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Police and school leaders work together to make schools safer across the state

The goal is to highlight security and also understand how different mass shootings across the country impact our local students.

NEW HAVEN, Conn. — School safety experts and law enforcement officials are working together to make Connecticut schools safer.

At the School Safety Symposium in New Haven, the goal is to highlight security and also understand how different mass shootings across the country impact our local students.

"No matter where a school shooting happens, it affects students all across the country because everyone lives in fear," said Peter Langman, a psychologist. 

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More than 200 law enforcement officers and school officials are making school safety a top priority.

"Our whole goal today is to raise awareness about school safety. There’s been so many tragedies in this country and unfortunately, they’re still continuing," said Joseph Dooley, a retired chief of police and Mutalink's Public Safety and Security Systems Director.  

The event at Southern Connecticut State University drew experts from all over, working together to learn ways to prevent mass shootings and utilize new technology for added layers of protection, technology like Mutualink.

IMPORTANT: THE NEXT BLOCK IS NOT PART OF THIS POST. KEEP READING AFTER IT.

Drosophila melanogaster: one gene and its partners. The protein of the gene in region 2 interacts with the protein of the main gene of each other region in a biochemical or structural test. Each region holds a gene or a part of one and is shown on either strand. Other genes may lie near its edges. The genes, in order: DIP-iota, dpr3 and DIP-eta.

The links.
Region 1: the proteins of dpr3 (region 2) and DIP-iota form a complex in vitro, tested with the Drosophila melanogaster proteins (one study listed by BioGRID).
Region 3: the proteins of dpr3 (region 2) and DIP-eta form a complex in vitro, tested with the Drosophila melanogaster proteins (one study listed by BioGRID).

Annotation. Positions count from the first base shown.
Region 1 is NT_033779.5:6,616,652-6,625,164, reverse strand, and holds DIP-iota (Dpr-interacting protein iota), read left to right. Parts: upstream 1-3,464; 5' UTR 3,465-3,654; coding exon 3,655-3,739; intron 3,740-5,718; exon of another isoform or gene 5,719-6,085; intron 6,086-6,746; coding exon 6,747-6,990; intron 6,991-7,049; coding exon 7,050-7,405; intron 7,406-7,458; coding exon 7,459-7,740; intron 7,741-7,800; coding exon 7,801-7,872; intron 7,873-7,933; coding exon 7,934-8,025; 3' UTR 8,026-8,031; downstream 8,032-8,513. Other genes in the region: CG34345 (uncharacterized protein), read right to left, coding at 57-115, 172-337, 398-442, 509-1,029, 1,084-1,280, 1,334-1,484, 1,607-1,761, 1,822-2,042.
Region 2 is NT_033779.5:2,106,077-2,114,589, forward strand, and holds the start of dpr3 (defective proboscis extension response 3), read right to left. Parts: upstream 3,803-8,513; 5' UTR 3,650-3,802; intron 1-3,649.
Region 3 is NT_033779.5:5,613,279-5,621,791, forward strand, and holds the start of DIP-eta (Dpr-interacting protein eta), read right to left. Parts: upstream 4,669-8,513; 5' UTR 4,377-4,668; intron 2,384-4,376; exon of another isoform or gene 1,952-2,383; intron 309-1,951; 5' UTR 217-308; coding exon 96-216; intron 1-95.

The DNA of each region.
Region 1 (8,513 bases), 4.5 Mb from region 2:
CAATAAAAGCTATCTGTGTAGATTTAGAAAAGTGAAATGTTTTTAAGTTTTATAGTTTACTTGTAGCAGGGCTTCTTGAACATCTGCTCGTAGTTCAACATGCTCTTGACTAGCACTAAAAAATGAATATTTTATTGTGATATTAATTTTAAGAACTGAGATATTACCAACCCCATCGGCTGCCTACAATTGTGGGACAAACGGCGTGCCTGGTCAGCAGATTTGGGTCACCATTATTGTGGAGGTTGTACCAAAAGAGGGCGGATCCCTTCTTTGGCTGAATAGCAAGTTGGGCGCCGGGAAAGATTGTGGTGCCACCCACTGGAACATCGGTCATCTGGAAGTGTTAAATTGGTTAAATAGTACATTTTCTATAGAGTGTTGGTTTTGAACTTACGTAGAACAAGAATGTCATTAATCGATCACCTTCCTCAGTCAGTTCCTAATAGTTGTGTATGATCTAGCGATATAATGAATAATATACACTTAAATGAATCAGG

"What Mutualink does is leverages existing camera systems and radio systems and puts floor plans in so first responders have an awareness of what’s going on before they arrive," said Dooley. 

While new programs can play a role in security, Dr. Henry Lee with the University of New Haven said emergency preparedness is also key. 

"Physical safety is important but we can’t overlook the training of students, faculty and staff on how to handle an emergency," said Dr. Lee.  

A big topic of discussion was students mental health. While it's important for educators to monitor students' behavior, it's also a reminder that school violence can be prevented before it happens. 

"There are patterns we see. The more we know about the patterns the better we can identify potential perpetrators," said Langman. "If you see something, say something. Don’t keep it to yourself, pass it along."

Schools can apply for a grant from the state to help fund the cost of new technology to enhance school security. It's called the Multi-Media School Security Grant Program. 

The deadline to apply is next month. 

Lindsey Kane is a reporter at FOX61 News. She can be reached at Lkane@fox61.com. Follow her on FacebookTwitter, and Instagram


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